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The Great Exhibition
There was a great Exhibition at Paris in 1890. I had read about its elaborate preparations, and I also had a keen desire to see Paris. So I thought I had better combine two things in one and go there at this juncture. A particular attraction of the Exhibition was the Eiffel Tower, constructed entirely of iron, and nearly 1,000 feet high. There were of course many other things of interest, but the Tower was the chief one, inasmuch as it had been supposed till then that a structure of that height could not safely stand.
I had heard of a vegetarian restaurant in Paris. I engaged a room there and stayed seven days. I managed everything very economically, both the journey to Paris and the sight-seeing there. This I did mostly on foot and with the help of a map of Paris, as also a map of and guide to the Exhibition. These were enough to direct one to the main streets and chief places of interest.
I remember nothing of the Exhibition excepting its magnitude and variety. I have fair recollection of the Eiffel Tower as I ascended it twice or thrice. There was a restaurant on the first platform, and just for the satisfaction of being able to say that I had had my lunch at a great height, I threw away seven shillings on it.
The ancient churches of Paris are still in my memory. Their grandeur and their peacefulness are unforgettable. The wonderful construction of Notre Dame and the elaborate decoration of the interior with its beautiful sculptures cannot be forgotten. I felt then that those who expended millions on such divine cathedrals could not but have the love of God in their hearts.
I had read a lot about the fashions and frivolity of Paris. These were in evidence in every street, but the churches stood noticeably apart from these scenes. A man would forget the outside noise and bustle as soon as he entered one of these churches. His manner would change, he would behave with dignity and reverence as he passed someone kneeling before the image of the Virgin. The feeling I had then has since been growing on me, that all this kneeling and prayer could not be mere superstition; the devout souls kneeling before the Virgin could not be worshipping mere marble. They were fired with genuine devotion and they worshipped not stone, but the divinity of which it was symbolic. I have an impression that I felt then that by this worship they were not detracting from, but increasing, the glory of God.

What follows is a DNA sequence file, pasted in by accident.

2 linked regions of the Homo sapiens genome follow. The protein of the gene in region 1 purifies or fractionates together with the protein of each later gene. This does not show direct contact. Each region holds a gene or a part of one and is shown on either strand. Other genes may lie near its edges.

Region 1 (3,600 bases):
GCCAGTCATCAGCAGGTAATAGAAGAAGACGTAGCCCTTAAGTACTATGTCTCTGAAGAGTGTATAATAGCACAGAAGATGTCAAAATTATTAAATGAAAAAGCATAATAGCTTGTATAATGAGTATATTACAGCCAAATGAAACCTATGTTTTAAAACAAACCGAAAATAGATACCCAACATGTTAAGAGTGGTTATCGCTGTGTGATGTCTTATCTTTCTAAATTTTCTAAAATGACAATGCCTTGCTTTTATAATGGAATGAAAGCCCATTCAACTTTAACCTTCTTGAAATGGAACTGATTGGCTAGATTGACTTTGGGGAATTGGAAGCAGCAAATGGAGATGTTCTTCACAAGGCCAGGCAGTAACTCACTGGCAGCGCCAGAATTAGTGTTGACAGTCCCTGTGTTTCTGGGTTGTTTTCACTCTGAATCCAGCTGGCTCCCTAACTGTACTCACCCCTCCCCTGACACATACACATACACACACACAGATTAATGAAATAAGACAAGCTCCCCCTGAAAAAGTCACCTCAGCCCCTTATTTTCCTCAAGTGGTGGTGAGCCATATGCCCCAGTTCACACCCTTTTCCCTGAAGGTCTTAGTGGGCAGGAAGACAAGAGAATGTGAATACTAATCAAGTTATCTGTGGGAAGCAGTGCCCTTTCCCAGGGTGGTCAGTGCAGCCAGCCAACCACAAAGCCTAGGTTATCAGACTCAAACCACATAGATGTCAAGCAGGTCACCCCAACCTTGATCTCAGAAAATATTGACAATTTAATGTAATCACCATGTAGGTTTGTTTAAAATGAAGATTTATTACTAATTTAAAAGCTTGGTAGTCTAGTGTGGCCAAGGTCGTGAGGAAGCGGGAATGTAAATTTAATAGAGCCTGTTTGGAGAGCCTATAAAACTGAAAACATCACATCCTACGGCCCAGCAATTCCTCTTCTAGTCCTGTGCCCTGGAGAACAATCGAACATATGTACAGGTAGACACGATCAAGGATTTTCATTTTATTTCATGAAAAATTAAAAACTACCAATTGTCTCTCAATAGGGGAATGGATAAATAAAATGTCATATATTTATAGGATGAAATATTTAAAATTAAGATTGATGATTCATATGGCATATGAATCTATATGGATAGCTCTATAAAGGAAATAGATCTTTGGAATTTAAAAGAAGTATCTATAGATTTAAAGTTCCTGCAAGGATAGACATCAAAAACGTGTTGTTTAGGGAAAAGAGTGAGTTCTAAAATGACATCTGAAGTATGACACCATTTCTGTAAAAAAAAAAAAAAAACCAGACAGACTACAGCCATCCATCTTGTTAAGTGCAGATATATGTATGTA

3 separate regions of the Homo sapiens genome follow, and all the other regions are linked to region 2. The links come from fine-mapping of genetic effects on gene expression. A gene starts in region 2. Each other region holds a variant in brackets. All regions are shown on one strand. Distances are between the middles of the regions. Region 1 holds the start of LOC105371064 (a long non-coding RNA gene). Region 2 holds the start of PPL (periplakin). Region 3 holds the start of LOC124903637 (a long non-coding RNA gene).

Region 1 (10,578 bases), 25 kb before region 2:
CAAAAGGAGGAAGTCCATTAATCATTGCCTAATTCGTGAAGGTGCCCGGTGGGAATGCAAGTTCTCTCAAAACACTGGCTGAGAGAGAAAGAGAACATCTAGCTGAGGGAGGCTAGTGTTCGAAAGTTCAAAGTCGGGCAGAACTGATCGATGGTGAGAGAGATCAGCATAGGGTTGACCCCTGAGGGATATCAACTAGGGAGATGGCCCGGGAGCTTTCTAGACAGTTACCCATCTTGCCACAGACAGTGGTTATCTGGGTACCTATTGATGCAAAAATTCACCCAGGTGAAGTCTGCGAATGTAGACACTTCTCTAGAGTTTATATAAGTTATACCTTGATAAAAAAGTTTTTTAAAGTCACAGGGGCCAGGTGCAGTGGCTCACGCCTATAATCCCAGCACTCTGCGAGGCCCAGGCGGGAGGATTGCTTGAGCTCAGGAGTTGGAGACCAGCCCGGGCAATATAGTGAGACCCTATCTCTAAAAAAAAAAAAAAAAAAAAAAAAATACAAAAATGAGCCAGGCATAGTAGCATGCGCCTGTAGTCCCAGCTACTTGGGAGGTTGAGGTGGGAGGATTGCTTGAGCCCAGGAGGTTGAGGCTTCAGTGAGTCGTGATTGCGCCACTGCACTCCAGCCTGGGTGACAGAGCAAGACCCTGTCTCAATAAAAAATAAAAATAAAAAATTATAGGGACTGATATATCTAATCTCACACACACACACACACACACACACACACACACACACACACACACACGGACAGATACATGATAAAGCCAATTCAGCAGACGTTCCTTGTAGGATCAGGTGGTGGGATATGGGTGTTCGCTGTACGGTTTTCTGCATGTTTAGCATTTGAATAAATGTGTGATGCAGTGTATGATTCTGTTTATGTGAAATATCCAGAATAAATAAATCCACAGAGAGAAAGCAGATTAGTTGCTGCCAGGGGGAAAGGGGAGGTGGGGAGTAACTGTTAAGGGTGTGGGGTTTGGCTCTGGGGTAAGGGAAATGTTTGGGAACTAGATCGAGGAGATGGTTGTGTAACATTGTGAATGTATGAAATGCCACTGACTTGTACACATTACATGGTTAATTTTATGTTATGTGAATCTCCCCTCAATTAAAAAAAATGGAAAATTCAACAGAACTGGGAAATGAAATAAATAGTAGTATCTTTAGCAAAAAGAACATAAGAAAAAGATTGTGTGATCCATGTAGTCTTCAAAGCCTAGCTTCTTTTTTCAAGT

I must say a word about the Eiffel Tower. I do not know what purpose it serves today. But I then heard it greatly disparaged as well as praised. I remember that Tolstoy was the chief among those who disparaged it. He said that the Eiffel Tower was a monument of man's folly, not of his wisdom. Tobacco, he argued, was the worst of all intoxicants, inasmuch as a man addicted to it was tempted to commit crimes which a drunkard never dared to do; liquor made a man mad, but tobacco clouded his intellect and made him build castles in the air. The Eiffel Tower was one of the creations of a man under such influence. There is no art about the Eiffel Tower. In no way can it be said to have contributed to the real beauty of the Exhibition. Men flocked to see it and ascended it as it was a novelty and of unique dimensions. It was the toy of the Exhibition. So long as we are children we are attracted by toys, and the Tower was a good demonstration of the fact that we are all children attracted by trinkets. That may be claimed to be the purpose served by the Eiffel Tower.